By: Lenora Kirkland
Nigeria faces numerous threats of violence across its 36 states, many of which often seep into its Federal Capital Territory where the country’s capital city is located. In the later weeks of October, the U.S. State Department announced that its non-emergency embassy workers and their families must seek immediate removal from Nigeria’s capital, Abuja, due to a heightened threat of terrorism in the region.
According to a CNN interview with a member of the U.S. State Department “Targets may include, but are not limited to, government buildings, places of worship, schools, markets, shopping malls, hotels, bars, restaurants, athletic gatherings, transport terminals, law enforcement facilities and international organizations.”
That being said, no details regarding the nature of this threat were released, nor was the Nigerian government consulted before the announcement was broadcasted to the international community. Soon after this order was given, the U.K., Australia, Canada and Ireland followed suit in encouraging their citizens to avoid travel to the country in light of this perceived threat.
Violence and political unrest have persisted in the country for many years. According to the BBC, in July of this year, hundreds of inmates escaped prison during a raid in the country’s capital. The inmates were determined to have had connections to Boko Haram, an Islamic Terrorist Organization acting out of the Northern region of Nigeria.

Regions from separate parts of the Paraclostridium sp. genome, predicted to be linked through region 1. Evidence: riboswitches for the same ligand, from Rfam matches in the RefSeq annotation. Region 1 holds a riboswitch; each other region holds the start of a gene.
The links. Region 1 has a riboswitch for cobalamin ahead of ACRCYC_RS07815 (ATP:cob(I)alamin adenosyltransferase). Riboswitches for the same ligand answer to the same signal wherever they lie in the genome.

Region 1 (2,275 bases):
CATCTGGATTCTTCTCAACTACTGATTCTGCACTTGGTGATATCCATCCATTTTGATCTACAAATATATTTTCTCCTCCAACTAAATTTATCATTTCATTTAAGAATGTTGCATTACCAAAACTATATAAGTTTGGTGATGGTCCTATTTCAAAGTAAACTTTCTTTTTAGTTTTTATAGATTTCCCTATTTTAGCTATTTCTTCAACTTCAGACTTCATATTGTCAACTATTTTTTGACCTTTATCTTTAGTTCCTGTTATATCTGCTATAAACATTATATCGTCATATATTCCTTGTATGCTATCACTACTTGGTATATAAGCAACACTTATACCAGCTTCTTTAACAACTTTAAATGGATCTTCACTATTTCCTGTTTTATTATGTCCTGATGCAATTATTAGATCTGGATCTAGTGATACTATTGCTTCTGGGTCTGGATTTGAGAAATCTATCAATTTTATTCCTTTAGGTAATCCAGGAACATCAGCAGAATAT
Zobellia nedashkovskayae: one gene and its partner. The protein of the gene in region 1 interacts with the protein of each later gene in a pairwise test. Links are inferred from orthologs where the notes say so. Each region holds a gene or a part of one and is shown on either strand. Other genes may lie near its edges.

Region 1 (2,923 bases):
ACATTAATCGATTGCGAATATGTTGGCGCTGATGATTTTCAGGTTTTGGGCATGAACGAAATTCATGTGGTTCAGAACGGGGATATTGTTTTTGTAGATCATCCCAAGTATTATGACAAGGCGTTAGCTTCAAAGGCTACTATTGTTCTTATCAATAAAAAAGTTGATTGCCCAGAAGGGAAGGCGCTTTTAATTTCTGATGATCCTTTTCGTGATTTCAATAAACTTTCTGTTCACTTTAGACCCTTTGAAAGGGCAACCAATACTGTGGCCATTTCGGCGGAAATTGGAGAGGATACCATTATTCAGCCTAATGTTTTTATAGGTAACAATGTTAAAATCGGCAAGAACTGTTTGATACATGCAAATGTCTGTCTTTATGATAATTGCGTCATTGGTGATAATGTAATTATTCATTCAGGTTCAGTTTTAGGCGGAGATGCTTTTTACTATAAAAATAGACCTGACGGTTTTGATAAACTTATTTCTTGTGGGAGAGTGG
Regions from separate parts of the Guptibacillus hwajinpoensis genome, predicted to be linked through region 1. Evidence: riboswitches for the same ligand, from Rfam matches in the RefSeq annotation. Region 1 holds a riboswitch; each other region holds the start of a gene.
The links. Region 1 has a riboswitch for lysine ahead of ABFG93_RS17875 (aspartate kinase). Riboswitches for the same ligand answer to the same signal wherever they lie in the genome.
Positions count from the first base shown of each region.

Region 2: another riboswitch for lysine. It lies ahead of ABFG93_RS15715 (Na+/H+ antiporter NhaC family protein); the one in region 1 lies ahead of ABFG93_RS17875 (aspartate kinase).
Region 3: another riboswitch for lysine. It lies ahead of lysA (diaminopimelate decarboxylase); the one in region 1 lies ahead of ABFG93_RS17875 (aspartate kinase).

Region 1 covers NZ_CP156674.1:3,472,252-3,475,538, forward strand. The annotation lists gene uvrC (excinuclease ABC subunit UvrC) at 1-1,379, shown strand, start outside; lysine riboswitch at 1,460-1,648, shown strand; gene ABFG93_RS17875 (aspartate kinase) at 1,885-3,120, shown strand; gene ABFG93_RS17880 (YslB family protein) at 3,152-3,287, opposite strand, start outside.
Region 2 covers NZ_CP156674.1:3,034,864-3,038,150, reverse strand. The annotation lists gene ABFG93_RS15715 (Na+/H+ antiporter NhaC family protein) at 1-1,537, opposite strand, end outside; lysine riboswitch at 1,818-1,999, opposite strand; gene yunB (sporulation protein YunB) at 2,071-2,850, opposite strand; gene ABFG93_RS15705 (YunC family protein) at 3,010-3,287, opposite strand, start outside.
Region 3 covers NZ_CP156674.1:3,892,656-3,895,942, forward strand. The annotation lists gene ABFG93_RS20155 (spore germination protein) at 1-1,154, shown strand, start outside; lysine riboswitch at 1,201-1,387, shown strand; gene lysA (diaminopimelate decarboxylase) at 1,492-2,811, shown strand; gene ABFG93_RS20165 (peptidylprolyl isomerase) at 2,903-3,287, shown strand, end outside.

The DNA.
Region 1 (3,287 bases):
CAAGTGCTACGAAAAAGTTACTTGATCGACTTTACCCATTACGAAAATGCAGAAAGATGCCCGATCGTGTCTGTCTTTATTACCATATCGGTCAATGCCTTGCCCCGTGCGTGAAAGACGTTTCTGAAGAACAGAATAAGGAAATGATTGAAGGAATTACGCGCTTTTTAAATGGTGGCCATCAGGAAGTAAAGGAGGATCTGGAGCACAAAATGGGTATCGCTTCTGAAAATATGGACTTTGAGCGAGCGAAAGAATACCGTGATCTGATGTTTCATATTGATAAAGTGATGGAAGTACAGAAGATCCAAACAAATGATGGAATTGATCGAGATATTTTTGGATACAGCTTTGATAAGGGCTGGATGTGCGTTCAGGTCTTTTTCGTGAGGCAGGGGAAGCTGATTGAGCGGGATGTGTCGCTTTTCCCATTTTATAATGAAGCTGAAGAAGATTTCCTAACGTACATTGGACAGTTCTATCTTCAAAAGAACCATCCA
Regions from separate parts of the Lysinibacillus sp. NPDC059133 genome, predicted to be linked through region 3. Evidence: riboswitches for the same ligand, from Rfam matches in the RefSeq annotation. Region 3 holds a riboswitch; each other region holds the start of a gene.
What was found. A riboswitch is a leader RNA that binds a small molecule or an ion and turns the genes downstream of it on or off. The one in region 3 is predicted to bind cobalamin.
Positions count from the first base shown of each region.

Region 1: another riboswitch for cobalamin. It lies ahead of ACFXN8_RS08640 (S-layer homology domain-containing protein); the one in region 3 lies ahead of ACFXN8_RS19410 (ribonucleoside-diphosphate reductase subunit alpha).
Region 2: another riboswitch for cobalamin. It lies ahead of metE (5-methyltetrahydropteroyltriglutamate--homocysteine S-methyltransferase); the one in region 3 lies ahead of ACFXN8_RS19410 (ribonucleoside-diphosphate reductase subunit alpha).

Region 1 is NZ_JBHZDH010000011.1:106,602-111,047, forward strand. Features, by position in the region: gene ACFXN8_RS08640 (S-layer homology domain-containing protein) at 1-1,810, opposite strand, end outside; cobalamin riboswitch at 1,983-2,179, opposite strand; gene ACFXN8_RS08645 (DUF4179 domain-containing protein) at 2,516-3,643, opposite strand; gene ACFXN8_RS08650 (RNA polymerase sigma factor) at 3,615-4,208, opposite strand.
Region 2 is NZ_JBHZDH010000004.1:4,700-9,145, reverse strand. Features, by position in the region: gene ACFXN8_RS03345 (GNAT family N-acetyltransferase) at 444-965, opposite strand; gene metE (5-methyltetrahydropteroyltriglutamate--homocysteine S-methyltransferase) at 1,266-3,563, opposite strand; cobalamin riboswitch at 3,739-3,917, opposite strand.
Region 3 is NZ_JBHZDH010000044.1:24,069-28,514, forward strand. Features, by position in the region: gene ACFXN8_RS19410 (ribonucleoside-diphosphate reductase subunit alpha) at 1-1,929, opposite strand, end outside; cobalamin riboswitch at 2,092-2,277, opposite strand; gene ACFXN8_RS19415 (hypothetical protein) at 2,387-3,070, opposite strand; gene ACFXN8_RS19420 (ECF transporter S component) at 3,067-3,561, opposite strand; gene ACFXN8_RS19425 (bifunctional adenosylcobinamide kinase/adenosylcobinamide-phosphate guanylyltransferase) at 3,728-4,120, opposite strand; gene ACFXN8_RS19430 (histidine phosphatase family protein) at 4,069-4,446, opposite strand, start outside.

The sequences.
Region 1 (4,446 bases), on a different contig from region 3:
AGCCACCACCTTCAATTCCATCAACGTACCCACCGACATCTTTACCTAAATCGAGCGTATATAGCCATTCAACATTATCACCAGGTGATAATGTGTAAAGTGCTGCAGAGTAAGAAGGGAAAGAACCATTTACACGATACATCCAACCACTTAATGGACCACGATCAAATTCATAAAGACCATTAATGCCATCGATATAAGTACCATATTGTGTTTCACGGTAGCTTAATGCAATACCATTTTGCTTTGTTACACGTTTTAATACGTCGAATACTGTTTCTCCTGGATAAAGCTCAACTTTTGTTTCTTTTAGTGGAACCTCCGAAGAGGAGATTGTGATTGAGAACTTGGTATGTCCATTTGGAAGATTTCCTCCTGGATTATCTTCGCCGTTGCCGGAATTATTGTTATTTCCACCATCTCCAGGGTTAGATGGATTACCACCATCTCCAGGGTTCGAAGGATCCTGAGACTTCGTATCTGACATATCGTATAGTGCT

Despite the threats of violence the country faces, the national unrest that the United States’ accusations have created, has begun affecting those local to the country’s capital who have been given no clear explanation regarding the true nature of the threat.
The Nigerian government has reacted to the United States announcement by attempting to downplay the possibility of a terrorist threat. According to the country’s president, Muhammadu Buhari, “security agents are proactively rooting out threats to keep citizens safe – much of their work unseen and necessarily confidential.”
Naturally, the lack of information accessible to the public has continued to facilitate unrest in the region as citizens are left unable to react to the perceived threat. Usman Alkali Baba, Nigeria’s police chief, has stated that no imminent threat existed within the country’s capital. That being said, the actions of the international community seem to send a different message.
Sources: BBC, CNN